They still look dubious.  Vallely explains that local historians and archaeologists place the actual site where the Mayflower pushed off is in the McBride.
All they have to do is go in to the pub and look around.  There is plenty of evidence and documentary proof that that is where they left from.
Always piqued, they take him up on this awesome charge on their long held beliefs and follow him into the Admiral.  On the wall are plenty of commissions and endorsements, some legal, some academic, proving the truth of Larry’s statements. This, usually attending imbibitions of a couple of tots from the bar, helps put their minds at ease.
Consider.  Here they are, in the Barbican, Plymouth, England. At the place from where the Pilgrim Fathers braved all to start their nation, and it’s all a con.  The Steps are not the real place.  The real place is here….in a Pub!
Vallely usually drops his next bombshell now.
“Would you like to see the very spot where they steps really were, all bona and real and not another con?  It’s here, only a few feet away.”
They look around, scanning for likely places, but there is no neon light, no great arrow, no nothing.  But they want to know.  Larry leads them to the spot, after getting permission from the Staff.  He leads them to………The Ladies toilet.

Aghast, they don’t believe him.  The Staff and other clientele assure them that this is the very place where their heroes left these shores, but the big nobs don’t want the world to know about it.  Bad publicity and all that.  Where would they get all the big shots and their entourages to grandstand in here?  Their kind live for ceremonies and a loo is just not good enough.

When the Americans see the small cubicle in the Ladies they usually cringe but then Larry says:

“Imagine when you get home and all those boring friends of yours show you their photographs of their world trips.  You know, the big headed, stuffed up, been everywhere, seen everything, what have you done? types.  Just show them photographs of yourselves at the REAL MAYFLOWER STEPS.  No tourist crap for you! You got to the heart of the matter and gone done the real McCoy, Y’all.”

The next thing is they are cramming themselves one by one or two by two into the cubicle.  Cameras shuttering apace.  They look around, test the walls, check the ceiling and point down at the pan.  Then with eyes shaded by a hand they peer out to Sea, through the toilet walls, in a “Seeking out the New World” pose.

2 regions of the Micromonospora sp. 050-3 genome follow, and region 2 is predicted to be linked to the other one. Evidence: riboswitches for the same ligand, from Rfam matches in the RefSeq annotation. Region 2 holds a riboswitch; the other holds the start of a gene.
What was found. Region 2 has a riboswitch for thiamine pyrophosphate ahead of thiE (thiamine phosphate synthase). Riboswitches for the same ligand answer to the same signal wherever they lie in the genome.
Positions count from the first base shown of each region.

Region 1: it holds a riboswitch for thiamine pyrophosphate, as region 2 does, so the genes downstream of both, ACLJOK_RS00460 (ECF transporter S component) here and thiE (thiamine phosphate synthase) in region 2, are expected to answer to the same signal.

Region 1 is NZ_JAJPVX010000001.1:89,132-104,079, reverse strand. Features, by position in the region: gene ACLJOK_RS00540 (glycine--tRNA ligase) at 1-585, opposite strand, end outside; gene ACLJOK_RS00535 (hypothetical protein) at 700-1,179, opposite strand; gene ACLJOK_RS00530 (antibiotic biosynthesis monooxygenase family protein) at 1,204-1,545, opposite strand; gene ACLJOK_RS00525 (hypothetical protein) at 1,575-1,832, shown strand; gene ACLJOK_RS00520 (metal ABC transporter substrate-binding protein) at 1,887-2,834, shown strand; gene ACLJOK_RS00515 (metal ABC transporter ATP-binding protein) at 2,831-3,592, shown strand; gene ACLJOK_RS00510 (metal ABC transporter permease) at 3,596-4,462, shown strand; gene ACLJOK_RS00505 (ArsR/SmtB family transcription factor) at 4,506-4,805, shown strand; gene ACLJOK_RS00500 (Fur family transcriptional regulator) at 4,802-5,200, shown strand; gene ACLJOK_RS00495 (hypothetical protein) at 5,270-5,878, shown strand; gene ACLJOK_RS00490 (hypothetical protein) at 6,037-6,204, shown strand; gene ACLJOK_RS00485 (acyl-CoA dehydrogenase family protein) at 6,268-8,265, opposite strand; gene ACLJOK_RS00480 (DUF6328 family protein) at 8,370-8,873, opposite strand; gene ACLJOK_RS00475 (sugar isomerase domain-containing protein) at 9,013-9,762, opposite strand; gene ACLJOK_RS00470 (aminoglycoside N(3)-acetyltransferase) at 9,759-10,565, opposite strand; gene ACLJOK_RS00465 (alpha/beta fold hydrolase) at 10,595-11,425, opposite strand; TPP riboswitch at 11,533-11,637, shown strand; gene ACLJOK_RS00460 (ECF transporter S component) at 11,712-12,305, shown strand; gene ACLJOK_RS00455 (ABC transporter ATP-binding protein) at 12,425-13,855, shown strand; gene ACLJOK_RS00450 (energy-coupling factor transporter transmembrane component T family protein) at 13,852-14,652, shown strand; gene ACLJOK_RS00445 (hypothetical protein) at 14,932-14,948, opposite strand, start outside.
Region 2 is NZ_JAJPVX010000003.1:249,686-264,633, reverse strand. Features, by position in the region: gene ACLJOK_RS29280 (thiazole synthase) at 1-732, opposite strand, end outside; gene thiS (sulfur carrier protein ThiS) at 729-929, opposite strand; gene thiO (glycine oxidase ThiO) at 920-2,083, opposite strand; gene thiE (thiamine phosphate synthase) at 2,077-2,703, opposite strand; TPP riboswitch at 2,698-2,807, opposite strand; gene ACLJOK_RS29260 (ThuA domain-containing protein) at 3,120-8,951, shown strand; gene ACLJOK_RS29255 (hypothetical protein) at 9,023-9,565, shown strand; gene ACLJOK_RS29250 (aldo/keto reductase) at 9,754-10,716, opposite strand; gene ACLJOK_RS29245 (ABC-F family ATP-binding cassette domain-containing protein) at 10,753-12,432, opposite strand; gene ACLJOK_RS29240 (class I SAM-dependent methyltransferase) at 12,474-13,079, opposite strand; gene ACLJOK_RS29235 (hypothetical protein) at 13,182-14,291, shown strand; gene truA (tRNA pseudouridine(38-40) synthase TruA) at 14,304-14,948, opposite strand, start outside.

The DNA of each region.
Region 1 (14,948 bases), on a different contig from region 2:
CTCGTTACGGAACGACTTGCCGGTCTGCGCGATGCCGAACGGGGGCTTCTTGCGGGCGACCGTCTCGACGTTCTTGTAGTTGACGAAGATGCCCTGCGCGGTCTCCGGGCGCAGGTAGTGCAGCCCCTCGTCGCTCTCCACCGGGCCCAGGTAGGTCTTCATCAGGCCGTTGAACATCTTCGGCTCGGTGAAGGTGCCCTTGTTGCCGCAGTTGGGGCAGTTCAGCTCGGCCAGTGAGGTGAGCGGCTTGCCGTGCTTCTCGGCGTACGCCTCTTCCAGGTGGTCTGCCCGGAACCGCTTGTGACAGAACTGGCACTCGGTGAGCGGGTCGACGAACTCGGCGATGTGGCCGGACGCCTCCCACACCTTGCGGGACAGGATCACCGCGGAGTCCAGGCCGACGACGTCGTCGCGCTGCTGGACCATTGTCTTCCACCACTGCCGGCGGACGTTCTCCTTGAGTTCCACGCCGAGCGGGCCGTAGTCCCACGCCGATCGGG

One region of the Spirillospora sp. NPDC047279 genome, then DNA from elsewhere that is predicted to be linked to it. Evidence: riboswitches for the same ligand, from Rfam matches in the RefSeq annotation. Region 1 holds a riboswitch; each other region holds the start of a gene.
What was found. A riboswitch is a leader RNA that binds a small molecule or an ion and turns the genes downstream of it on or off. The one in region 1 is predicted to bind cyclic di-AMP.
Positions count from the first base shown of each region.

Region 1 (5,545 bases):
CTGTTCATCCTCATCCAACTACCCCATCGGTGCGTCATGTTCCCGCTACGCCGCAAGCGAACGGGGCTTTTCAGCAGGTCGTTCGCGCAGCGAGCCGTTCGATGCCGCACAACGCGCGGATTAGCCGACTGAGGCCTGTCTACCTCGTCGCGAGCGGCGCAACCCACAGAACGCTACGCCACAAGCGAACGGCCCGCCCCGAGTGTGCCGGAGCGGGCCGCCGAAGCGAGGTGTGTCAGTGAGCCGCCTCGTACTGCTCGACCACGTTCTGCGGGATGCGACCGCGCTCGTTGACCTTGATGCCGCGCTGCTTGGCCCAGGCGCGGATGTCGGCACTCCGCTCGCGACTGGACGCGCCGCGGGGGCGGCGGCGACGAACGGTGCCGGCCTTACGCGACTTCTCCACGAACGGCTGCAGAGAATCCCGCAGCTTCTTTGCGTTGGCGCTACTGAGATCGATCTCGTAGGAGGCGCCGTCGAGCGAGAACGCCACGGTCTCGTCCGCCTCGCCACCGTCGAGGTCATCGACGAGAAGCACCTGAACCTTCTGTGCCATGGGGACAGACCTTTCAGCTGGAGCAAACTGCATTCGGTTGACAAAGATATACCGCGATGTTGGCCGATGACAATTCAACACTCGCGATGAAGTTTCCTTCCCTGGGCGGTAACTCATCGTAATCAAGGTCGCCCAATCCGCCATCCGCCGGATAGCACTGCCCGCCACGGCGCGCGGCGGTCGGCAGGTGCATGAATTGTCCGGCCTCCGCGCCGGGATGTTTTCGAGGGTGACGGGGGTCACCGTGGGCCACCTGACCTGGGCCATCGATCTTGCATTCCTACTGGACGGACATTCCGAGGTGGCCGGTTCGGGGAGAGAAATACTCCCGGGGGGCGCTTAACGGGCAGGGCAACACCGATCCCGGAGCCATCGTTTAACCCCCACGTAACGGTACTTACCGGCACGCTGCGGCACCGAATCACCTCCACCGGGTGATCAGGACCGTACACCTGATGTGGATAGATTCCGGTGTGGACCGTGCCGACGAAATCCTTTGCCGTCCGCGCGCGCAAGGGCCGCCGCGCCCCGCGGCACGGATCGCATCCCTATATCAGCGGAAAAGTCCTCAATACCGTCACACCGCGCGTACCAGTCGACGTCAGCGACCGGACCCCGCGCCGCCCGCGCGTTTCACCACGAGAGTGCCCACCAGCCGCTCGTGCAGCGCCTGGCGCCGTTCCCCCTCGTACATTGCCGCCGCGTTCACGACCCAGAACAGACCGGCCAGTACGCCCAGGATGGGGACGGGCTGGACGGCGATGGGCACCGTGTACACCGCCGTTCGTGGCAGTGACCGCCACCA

Vallely always enjoys doing his morsel for Anglo-American relations.

In his compassion he never bothers to tell them of the Charlotte and Friendship taking convicts to Australia. In 1837 they landed at Port Jackson, starting a British Colony, they later changed its name to, what was it? Oh, yes….. Sydney.  All under the leadership of one Captain Arthur Phillip, R.N. the father of modern Australia.

Benevolently, the six Plymouth Company ships that took people from Cornwall, Devon and Dorset to start the New Plymouth settlement in New Zealand, he never mentions.

However, they all left from here also.

That would be overkill.  Larry was a sensitive Bunny.

As he looked over to the small group bunched at the Steps, he was self assessing his degree of squiffiness. Finding this challenging he faultlessly adduced he was too far gone for his cross Atlantic détente ambassadorship. After suitable self apportionment of disapproval he determined his objective……to the Hoe, to the Hoe, onward and upward……….to the Hoe.

Larry found a nice, pleasant spot on the luscious grass and spread-eagled out happily.  He knew he was under the protection of Gog and Magog here, even if they can’t be seen anymore. Bloody post-Elizabethans. He succumbed squiffily and zonked out.

Vallely was adrift on night duty that night, again.